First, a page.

Date of Publication: 30 October 2014
As I remembered the anniversary of the birthday of celebrated author C.S. Lewis this month (b. November 29th 1898), I found myself contemplating how Oxford’s character is built on these figures from its past. The playwrights, authors and poets who have lived amongst its dreaming spires and described its happenings in various states of reality litter a virtual tour of the city’s lanes and lodgings with factual and fictional anecdotes, “attachments” and “see more’s”. From the connection of the fantasy world of Carroll’s Alice in Wonderland to Christchurch College, to the pubs where now famous writers would meet, the invented and true histories of literary Oxford, and the myths and legends associated with those involved are part of the city and the university’s identity.
By the mid 20th century, C.S. Lewis had joined the ranks of these literary behemoths of Oxford, perhaps being most famous for his creation of The Chronicles of Narnia which have sold over 100 million copies worldwide, and of which the most well known is The Lion, The Witch, and The Wardrobe.
Lewis studied Classics and English as an undergraduate at University College after the end of the war, and later became a professor at Magdalen College, achieving firsts in every exam he took. His academic career made not only a novelist of him, but also an essayist, poet and theologian. Lewis is known to have had a mercurial relationship with Christianity in his earlier life, but he later became a firm Christian apologist, and the allusions to Christian themes within even his fantasy works are unmistakable. The resemblance of the lion Aslan’s story, for example, to the life of Christ, demonstrates Lewis making the Christian themes such as the sins and redemption of humanity accessible to a young audience. During his time in Oxford he also became great friends with another author, J.R.R. Tolkein, and it is said that the two could often be seen huddling over Christian texts or Middle Earth manuscripts in the Eagle and Child Pub on St. Giles!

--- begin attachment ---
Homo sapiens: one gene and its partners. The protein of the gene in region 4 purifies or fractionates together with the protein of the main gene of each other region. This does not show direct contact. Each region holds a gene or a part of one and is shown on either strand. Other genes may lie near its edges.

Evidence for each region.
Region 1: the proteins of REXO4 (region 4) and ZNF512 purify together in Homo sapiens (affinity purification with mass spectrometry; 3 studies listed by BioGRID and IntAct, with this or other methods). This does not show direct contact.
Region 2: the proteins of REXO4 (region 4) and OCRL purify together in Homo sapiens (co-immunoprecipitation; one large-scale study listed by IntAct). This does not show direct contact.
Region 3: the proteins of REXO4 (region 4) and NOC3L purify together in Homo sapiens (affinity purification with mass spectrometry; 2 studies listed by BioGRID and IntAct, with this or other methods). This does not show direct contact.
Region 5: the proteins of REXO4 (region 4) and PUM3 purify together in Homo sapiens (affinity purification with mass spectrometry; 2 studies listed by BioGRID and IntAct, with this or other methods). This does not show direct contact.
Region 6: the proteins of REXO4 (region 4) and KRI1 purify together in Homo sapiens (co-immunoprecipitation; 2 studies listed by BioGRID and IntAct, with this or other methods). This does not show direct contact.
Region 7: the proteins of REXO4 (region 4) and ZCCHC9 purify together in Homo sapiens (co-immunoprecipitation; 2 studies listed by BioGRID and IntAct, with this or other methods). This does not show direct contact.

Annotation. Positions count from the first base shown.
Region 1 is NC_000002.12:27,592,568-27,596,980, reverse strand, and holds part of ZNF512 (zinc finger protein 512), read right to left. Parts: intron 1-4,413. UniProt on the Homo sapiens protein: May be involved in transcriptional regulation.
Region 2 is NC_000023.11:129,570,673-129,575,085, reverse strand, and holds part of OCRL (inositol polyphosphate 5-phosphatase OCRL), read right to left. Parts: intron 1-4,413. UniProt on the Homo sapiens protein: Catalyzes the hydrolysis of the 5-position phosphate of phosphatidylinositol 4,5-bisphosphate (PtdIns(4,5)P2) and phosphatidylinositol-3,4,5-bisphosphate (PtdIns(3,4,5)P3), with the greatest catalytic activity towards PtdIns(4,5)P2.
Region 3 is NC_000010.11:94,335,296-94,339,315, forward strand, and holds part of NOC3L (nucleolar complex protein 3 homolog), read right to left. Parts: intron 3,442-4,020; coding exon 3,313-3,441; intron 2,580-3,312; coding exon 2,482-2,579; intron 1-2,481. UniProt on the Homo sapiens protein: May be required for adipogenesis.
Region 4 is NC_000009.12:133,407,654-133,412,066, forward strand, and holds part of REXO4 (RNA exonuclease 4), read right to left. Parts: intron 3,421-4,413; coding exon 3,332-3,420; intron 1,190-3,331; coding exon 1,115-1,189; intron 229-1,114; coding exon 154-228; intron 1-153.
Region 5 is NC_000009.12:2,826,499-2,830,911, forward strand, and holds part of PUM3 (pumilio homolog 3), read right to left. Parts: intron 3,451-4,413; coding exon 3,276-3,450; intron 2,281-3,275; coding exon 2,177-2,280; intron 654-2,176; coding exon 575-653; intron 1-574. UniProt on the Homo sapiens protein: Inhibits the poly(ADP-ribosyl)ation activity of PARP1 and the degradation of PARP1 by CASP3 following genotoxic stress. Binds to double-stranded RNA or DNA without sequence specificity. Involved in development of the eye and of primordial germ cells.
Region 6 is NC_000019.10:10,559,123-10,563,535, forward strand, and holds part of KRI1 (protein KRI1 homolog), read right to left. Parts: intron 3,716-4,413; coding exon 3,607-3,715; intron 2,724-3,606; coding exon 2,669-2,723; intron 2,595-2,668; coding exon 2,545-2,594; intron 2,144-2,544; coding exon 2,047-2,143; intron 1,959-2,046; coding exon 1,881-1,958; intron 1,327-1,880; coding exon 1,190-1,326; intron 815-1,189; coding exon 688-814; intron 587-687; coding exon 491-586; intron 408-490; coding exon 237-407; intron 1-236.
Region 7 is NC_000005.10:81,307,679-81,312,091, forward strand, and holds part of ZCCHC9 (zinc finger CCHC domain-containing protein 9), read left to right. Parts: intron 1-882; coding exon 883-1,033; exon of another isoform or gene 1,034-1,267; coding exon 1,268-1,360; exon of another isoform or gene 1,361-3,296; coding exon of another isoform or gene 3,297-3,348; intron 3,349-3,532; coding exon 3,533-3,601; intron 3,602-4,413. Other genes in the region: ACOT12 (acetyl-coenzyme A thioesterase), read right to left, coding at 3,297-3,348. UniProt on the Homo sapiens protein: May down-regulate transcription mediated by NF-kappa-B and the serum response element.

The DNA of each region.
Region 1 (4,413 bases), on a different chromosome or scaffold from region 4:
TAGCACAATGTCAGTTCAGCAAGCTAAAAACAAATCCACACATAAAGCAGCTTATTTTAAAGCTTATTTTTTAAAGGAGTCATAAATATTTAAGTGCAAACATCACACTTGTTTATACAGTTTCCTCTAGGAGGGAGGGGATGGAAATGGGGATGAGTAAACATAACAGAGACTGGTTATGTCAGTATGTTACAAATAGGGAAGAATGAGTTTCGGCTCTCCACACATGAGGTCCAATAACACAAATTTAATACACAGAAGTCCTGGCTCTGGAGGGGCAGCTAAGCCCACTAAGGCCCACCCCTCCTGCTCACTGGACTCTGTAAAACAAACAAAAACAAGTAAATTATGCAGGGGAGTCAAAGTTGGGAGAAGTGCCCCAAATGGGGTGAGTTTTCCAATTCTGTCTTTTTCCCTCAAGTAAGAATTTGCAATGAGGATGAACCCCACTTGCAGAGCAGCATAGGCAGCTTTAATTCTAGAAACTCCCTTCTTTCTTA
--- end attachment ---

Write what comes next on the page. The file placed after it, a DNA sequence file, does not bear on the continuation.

Lewis enters our topographical mythology most prominently in St. Mary’s Passage, just off the High Street. The story goes that Lewis burst out of the western doors of St. Mary’s Church, where he purportedly had his own rooms, and indeed where he gave the war-time sermon “The Weight of Glory”, (and in fact where my grandmother tells me she listened to him lecture!) and came face to face with a certain door which leads into Brasenose College. As you can see from the inset photographs, the door centerpiece features a maned, lion-like face carved into the wood, it is flanked by two faun gargoyles, and to the right, marking the entrance to the beautiful Radcliffe Square, there stands a solitary lamppost. These, as the legend would have it, spawned the creation of Narnia, and some of the prominent features of its most famous book- the Lamppost which marks the entrance to the magical kingdom, Aslan, the Lion and arguably its deity, and Mr. Tumnus, the friendly faun who helps Lucy Pevensie, one of the child protagonists.
As part of Oxford Summer Courses, we visit all the most interesting sites, literary and historical. Whether the Bodleian Library or the Great Hall of Christchurch which were used as settings for the Harry Potter films, or the ‘x marks the spot’ site on Broad Street where the Oxford martyrs were burnt at the stake in 1555, our students take all the best tours while they are here, including Oxford’s famous ‘Bill Spectre’s Ghost Tour’ – a thrilling and theatrical night-time walking tour filled with some of the spookier of the city’s legends!
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